The following is an adapted excerpt from the forthcoming book “Chasing Captain America: How Advances in Science, Engineering and Biotechnology Will Produce a Superhuman.
Citius, altius, fortius. Faster, higher, stronger. The modern Olympic motto was proposed by Pierre de Coubertin when the International Olympic Committee was formed way back in 1894. It’s meant to capture the essence of competition in sport but is also a signal for many to try and exceed human biological limits by using external enhancements in the form of “doping.” A very well-known example of doping in sport is the use of androgenic steroids. What people outside of strength-training circles don’t necessarily know, however, is that substances like steroids can still have an effect after athletes stop using them.
Even without steroids, someone who has trained extensively and then stopped, reacquires muscle mass and strength more rapidly than someone who hadn’t trained at all. This was thought to be due to rapid changes in the nervous system affecting the coordination and activation of the muscles, which might in turn related to what scientists call epigenetics.”
There was much excitement when the human genome was first sequenced a decade and a half ago, but the latest hot topic—and one with significant impact for doping, suspension, and possible return to play—is the epigenome. The epigenome determines which genes actually get activated and expressed by what kind of cells, and when. If the genome contains the essence of your genetic potential, epigenetics is the way your potential—all your ability for faster, higher, stronger—is brought forward and used. The genome is like a dictionary full of words, most of which aren’t all used at once—and some of which are never used at all. Epigenetics is the process of pulling those words out and usefully applying them in sentences for the conversations you need to have. Epigenetics essentially bridges the gap between nature and nurture.
More specifically, it describes how gene expression is regulated and what genes are expressed in an organism. This does not change the actual nucleotide sequences—the building blocks—in the genes. The epigenetic changes that happen to you in the course of your life affect the next generation of cells that you produce.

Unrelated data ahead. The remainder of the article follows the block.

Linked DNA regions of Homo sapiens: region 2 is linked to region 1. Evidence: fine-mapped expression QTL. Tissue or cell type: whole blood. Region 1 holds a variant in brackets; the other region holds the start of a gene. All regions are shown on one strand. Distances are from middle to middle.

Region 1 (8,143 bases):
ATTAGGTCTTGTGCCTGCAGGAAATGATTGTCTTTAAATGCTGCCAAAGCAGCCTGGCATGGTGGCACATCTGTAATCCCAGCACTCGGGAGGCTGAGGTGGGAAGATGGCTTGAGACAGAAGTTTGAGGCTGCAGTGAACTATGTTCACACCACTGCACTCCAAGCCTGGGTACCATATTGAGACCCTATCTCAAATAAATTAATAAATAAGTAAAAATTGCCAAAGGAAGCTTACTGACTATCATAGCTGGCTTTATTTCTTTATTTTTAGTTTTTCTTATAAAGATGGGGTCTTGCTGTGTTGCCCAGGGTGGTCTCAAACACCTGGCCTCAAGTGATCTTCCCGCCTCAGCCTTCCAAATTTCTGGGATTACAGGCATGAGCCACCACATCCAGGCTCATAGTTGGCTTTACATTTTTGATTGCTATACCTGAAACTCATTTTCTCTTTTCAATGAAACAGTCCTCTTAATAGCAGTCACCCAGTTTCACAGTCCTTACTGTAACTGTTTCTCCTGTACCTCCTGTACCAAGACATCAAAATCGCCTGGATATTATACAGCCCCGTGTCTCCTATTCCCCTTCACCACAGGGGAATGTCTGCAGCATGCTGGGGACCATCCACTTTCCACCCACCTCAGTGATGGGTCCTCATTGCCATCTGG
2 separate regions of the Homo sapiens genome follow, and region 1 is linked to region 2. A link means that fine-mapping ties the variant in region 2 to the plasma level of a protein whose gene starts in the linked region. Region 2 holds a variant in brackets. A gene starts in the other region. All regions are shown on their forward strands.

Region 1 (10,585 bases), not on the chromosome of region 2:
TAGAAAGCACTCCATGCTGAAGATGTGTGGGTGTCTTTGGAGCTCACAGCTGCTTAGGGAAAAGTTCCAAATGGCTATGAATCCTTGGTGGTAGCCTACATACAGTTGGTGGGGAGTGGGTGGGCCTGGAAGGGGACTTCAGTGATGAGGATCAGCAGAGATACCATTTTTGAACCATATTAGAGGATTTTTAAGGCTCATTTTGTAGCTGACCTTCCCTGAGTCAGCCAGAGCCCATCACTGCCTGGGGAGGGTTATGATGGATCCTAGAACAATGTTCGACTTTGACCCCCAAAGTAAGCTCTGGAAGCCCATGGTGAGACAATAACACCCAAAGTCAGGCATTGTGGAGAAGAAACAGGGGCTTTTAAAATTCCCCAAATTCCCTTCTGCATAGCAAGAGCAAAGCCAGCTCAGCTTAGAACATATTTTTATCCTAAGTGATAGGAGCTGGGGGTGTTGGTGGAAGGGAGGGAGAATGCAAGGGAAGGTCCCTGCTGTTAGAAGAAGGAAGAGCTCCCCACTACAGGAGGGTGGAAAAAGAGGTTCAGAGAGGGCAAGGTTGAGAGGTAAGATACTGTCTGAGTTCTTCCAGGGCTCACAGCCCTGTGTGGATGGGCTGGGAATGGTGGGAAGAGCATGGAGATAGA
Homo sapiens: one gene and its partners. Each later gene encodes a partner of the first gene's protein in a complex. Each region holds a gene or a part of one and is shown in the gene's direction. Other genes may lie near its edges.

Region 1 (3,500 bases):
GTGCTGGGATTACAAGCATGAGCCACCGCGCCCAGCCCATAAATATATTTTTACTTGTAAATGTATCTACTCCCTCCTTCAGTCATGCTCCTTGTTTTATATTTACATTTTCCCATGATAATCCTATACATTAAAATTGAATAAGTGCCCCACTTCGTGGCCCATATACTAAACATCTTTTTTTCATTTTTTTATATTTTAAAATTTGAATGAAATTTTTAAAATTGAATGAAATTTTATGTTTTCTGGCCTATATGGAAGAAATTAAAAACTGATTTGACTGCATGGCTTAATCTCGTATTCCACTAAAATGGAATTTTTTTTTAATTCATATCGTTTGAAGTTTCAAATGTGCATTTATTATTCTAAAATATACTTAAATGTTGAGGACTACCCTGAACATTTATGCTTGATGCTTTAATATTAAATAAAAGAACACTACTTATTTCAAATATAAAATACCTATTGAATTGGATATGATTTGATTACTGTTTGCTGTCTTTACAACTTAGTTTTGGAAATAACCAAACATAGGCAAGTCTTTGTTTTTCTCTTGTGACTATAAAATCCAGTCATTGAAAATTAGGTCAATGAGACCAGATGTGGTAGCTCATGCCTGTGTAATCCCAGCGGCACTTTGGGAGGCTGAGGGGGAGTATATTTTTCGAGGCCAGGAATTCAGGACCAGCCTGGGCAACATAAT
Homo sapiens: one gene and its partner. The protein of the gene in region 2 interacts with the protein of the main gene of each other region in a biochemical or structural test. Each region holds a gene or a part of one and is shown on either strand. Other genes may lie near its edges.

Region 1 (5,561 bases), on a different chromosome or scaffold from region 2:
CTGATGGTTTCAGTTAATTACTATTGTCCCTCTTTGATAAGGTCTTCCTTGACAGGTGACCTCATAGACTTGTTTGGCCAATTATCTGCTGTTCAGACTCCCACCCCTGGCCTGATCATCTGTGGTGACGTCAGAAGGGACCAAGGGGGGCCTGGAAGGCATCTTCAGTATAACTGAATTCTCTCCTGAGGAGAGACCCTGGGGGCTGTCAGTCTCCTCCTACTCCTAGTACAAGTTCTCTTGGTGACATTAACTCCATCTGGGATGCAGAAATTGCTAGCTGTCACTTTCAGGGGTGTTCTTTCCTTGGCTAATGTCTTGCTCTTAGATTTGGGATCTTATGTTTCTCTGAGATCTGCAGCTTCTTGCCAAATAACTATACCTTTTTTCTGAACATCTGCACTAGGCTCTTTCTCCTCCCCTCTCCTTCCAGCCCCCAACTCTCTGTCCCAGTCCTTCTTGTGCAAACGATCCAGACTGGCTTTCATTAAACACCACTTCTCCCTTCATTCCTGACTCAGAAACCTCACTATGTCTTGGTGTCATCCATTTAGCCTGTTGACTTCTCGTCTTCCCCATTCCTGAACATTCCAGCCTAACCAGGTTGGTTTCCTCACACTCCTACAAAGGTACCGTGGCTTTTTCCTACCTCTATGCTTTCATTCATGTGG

While every cell in your body carries your genome, your epigenome has a number of flavors, depending upon the cell and tissue type. The key things about epigenetics are that it affects gene expression, changes during development (when stem cells are differentiating into the cells they are going to become), and changes in disease states.
Cancer, of all diseases, has been the one linked most clearly with epigenetic changes. For example, a gene that when activated produces lung cancer might only be expressed and activated when an environmental cue is present, like cigarette smoke. But biology isn’t typically that simple: linking diseases directly to DNA changes is difficult. This is largely because changes that yield disorders often occur outside the parts of the DNA that code for proteins and that we understand better.
This is where biologist Ingrid Egner and her colleagues in Norway enter the story. They were interested in the effect of training on muscle growth. Unlike most other cell types, muscle fibers have multiple nuclei. During strength training, muscle mass increases, and the number of nuclei in each cell also goes up. This team wanted to know if this “cellular memory mechanism” could be influenced by steroids. They gave mice a testosterone derivative for 14 days, which produced about a 66 percent increase in nuclei and a 77 percent increase in the size of the muscle fibers. Three weeks after withdrawing testosterone, the size of the muscle fibers had reverted to the level found in animals that had never trained or been given drugs.
This part of the experiment was to cause a change in the “memory” within the nuclei of the muscle fibers. While the size of the fibers fluctuated, the number of nuclei remained elevated for three months after the testosterone was withdrawn. Did this mean that the muscle fibers would respond differently to training? That is, would they respond like “normal” or enhanced muscle because of the larger number of nuclei?
In the next part of the experiment, two groups of animals (the ones who were previously exposed to the testosterone derivative and the “control” animals that weren’t) were strength-trained for six days. Control mice failed to show any appreciable increase in muscle fiber size after this short period, while, in contrast, the testosterone-exposed mice showed a 31 percent increase.
Previously untrained muscle fibers recruit nuclei from activated satellite (stem) cells before growing larger. The nuclei are the command centers driving the muscle cells to produce more protein to get larger and stronger, and it seems that this greater number of nuclei is retained and protected over time. Muscle fibers with this higher number of nuclei then grow faster when given an exercise stress like strength training. This “memory” of prior strength apparently remains stable for up to 15 years and may be permanent.
The relevance for doping in sport is that even a brief period of anabolic steroid use may cause long-lasting performance enhancements that continue many years after use is discontinued. It is almost as if the “use it or lose it” adage has been changed to “depending upon what you used you might not really ever lose it.” We don’t’ know for sure how this may relate to other performance enhancing drugs. But if an athlete takes something to enhance her abilities very quickly and then stops, she may forever possess the enhanced ability to be retrained quickly.
In real life where there are no rules on competition, this is a great example of the plasticity of physiology. In sport it’s a great example of how citius, altius, fortius can be achieved in ways that circumvent the rules of competition.